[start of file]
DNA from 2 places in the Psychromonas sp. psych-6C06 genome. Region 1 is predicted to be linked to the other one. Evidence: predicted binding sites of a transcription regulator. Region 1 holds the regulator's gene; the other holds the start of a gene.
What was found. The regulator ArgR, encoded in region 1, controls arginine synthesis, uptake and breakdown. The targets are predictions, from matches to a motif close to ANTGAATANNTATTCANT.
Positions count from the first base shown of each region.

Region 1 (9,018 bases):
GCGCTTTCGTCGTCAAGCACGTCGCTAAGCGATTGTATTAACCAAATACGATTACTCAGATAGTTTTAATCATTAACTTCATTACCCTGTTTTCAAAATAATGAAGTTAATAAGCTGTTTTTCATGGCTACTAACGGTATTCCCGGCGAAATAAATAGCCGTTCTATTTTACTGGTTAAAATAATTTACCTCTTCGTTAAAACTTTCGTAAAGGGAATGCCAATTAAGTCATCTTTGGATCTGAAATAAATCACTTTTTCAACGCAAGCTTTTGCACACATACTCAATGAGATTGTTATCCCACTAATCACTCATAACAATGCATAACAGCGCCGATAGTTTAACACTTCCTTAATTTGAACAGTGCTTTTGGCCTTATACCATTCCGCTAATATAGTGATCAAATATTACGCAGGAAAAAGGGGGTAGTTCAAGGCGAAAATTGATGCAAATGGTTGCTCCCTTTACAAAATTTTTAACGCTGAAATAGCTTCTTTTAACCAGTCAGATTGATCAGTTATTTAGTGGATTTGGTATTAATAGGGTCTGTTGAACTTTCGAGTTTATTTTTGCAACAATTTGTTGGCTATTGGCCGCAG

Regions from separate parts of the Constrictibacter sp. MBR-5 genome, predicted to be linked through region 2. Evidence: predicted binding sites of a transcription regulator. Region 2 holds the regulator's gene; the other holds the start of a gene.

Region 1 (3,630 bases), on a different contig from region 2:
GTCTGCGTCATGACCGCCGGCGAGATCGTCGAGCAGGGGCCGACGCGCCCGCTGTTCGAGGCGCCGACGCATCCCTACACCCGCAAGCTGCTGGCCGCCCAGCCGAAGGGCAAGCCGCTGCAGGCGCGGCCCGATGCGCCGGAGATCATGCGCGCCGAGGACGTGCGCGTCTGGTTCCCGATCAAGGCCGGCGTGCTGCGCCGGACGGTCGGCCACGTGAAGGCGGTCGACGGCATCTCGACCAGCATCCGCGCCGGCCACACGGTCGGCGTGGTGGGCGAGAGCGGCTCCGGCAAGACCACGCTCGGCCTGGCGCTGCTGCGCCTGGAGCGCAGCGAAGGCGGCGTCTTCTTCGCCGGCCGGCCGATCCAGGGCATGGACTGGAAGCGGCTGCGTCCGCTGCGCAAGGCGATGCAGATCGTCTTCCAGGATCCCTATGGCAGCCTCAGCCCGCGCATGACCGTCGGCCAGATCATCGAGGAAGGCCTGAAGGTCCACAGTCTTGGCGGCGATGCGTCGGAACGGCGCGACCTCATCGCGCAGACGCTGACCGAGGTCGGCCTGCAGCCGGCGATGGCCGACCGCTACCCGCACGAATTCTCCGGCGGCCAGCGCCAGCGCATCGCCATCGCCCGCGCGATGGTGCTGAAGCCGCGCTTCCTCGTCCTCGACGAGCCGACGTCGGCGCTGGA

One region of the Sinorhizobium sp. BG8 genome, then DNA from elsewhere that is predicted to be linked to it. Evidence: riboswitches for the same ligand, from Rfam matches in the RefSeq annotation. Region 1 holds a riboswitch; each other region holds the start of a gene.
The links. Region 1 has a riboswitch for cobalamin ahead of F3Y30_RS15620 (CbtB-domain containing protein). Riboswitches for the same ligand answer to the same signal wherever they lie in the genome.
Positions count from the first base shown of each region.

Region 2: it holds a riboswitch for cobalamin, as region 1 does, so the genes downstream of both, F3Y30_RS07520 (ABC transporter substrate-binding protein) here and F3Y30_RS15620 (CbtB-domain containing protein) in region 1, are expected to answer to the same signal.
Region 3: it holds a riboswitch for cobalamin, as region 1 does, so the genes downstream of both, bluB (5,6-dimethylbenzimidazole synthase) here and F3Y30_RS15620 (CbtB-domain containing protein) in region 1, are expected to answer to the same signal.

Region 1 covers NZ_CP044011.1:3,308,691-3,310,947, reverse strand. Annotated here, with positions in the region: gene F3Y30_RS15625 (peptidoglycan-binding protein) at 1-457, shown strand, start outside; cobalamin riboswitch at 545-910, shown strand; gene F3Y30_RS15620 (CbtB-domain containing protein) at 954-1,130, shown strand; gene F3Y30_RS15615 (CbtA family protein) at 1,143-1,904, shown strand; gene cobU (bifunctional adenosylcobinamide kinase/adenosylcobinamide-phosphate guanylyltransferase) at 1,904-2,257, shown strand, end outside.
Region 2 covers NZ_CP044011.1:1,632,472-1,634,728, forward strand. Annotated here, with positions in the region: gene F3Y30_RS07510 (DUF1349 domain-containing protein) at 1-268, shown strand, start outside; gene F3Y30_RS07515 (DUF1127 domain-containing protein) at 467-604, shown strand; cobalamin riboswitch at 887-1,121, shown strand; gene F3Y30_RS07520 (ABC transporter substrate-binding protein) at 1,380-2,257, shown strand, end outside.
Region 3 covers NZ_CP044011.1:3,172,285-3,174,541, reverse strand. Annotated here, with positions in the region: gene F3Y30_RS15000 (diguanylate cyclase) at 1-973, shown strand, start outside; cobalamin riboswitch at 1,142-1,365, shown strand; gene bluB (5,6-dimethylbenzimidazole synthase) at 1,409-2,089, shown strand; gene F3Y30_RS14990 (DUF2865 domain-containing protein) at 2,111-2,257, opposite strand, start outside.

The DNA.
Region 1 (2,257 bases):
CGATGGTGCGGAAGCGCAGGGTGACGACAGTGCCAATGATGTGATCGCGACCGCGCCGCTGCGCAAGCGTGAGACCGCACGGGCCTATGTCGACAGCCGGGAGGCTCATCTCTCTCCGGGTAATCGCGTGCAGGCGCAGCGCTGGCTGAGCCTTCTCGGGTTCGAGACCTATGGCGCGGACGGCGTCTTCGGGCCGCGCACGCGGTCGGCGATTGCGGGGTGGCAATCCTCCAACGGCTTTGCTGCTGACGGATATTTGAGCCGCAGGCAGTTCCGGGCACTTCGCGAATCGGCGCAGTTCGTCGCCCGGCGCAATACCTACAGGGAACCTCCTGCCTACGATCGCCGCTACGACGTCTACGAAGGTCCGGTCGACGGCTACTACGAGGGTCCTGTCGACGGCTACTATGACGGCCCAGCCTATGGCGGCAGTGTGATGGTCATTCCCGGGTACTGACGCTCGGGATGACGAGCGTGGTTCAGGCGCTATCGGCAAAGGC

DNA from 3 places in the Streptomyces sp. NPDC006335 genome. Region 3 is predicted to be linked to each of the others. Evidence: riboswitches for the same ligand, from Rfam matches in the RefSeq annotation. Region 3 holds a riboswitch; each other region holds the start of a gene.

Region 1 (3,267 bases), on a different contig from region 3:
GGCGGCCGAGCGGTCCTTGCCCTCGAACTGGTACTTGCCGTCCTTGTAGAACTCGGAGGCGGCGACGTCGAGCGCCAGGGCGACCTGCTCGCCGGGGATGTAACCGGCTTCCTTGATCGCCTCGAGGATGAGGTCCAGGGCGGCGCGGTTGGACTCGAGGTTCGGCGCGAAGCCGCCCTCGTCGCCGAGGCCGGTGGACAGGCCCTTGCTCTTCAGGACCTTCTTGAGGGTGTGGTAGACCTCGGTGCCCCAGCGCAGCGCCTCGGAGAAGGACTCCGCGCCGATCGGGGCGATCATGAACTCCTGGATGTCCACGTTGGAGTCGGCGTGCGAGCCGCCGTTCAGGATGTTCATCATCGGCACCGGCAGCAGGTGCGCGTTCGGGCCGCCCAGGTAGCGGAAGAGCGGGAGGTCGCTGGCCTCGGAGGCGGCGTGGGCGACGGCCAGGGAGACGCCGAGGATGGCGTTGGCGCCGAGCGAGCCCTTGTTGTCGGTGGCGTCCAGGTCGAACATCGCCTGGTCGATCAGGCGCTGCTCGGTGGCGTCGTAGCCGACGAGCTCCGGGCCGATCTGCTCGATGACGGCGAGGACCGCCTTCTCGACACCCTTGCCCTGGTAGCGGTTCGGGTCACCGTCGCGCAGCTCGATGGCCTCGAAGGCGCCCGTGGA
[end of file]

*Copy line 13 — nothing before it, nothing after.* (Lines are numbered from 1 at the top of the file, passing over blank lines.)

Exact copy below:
Region 3: it holds a riboswitch for cobalamin, as region 1 does, so the genes downstream of both, bluB (5,6-dimethylbenzimidazole synthase) here and F3Y30_RS15620 (CbtB-domain containing protein) in region 1, are expected to answer to the same signal.